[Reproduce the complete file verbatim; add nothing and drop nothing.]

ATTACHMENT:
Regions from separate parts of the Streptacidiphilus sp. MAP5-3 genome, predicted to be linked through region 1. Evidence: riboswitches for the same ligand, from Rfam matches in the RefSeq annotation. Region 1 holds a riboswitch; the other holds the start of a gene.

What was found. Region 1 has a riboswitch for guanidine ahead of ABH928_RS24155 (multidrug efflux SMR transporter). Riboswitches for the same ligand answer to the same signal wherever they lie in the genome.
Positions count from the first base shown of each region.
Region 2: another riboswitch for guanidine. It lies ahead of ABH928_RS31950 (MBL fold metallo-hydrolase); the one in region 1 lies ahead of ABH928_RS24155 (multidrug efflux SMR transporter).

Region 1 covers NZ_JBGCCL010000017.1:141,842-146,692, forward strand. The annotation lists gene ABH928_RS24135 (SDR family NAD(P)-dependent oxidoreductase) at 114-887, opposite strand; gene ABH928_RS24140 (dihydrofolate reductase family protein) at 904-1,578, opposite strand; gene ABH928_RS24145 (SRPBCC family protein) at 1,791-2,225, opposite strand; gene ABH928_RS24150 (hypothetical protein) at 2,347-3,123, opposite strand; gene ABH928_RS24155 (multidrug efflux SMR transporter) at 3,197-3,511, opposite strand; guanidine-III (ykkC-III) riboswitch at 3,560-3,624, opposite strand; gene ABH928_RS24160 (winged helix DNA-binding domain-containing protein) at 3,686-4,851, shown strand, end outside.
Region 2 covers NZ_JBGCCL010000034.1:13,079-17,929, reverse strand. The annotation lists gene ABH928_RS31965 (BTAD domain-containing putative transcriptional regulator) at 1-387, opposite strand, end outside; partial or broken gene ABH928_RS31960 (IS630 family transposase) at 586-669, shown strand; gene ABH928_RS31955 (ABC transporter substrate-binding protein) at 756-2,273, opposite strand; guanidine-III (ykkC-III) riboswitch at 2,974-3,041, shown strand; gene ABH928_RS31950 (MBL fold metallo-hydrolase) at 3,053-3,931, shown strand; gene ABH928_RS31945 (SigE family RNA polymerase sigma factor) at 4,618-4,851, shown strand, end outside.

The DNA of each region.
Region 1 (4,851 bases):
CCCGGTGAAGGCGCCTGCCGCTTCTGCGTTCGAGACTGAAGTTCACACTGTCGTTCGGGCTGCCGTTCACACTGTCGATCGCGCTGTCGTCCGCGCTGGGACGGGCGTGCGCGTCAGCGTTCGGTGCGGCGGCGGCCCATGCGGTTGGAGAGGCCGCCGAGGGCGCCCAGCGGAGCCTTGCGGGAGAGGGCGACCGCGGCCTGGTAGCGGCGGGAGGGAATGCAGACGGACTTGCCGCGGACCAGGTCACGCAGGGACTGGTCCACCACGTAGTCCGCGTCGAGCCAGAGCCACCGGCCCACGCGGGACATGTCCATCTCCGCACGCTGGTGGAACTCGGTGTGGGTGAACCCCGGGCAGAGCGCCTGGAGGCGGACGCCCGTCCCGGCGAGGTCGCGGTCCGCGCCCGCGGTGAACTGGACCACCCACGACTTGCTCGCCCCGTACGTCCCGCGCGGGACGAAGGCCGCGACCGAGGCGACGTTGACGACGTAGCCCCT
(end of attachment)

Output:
Regions from separate parts of the Streptacidiphilus sp. MAP5-3 genome, predicted to be linked through region 1. Evidence: riboswitches for the same ligand, from Rfam matches in the RefSeq annotation. Region 1 holds a riboswitch; the other holds the start of a gene.

What was found. Region 1 has a riboswitch for guanidine ahead of ABH928_RS24155 (multidrug efflux SMR transporter). Riboswitches for the same ligand answer to the same signal wherever they lie in the genome.
Positions count from the first base shown of each region.
Region 2: another riboswitch for guanidine. It lies ahead of ABH928_RS31950 (MBL fold metallo-hydrolase); the one in region 1 lies ahead of ABH928_RS24155 (multidrug efflux SMR transporter).

Region 1 covers NZ_JBGCCL010000017.1:141,842-146,692, forward strand. The annotation lists gene ABH928_RS24135 (SDR family NAD(P)-dependent oxidoreductase) at 114-887, opposite strand; gene ABH928_RS24140 (dihydrofolate reductase family protein) at 904-1,578, opposite strand; gene ABH928_RS24145 (SRPBCC family protein) at 1,791-2,225, opposite strand; gene ABH928_RS24150 (hypothetical protein) at 2,347-3,123, opposite strand; gene ABH928_RS24155 (multidrug efflux SMR transporter) at 3,197-3,511, opposite strand; guanidine-III (ykkC-III) riboswitch at 3,560-3,624, opposite strand; gene ABH928_RS24160 (winged helix DNA-binding domain-containing protein) at 3,686-4,851, shown strand, end outside.
Region 2 covers NZ_JBGCCL010000034.1:13,079-17,929, reverse strand. The annotation lists gene ABH928_RS31965 (BTAD domain-containing putative transcriptional regulator) at 1-387, opposite strand, end outside; partial or broken gene ABH928_RS31960 (IS630 family transposase) at 586-669, shown strand; gene ABH928_RS31955 (ABC transporter substrate-binding protein) at 756-2,273, opposite strand; guanidine-III (ykkC-III) riboswitch at 2,974-3,041, shown strand; gene ABH928_RS31950 (MBL fold metallo-hydrolase) at 3,053-3,931, shown strand; gene ABH928_RS31945 (SigE family RNA polymerase sigma factor) at 4,618-4,851, shown strand, end outside.

The DNA of each region.
Region 1 (4,851 bases):
CCCGGTGAAGGCGCCTGCCGCTTCTGCGTTCGAGACTGAAGTTCACACTGTCGTTCGGGCTGCCGTTCACACTGTCGATCGCGCTGTCGTCCGCGCTGGGACGGGCGTGCGCGTCAGCGTTCGGTGCGGCGGCGGCCCATGCGGTTGGAGAGGCCGCCGAGGGCGCCCAGCGGAGCCTTGCGGGAGAGGGCGACCGCGGCCTGGTAGCGGCGGGAGGGAATGCAGACGGACTTGCCGCGGACCAGGTCACGCAGGGACTGGTCCACCACGTAGTCCGCGTCGAGCCAGAGCCACCGGCCCACGCGGGACATGTCCATCTCCGCACGCTGGTGGAACTCGGTGTGGGTGAACCCCGGGCAGAGCGCCTGGAGGCGGACGCCCGTCCCGGCGAGGTCGCGGTCCGCGCCCGCGGTGAACTGGACCACCCACGACTTGCTCGCCCCGTACGTCCCGCGCGGGACGAAGGCCGCGACCGAGGCGACGTTGACGACGTAGCCCCT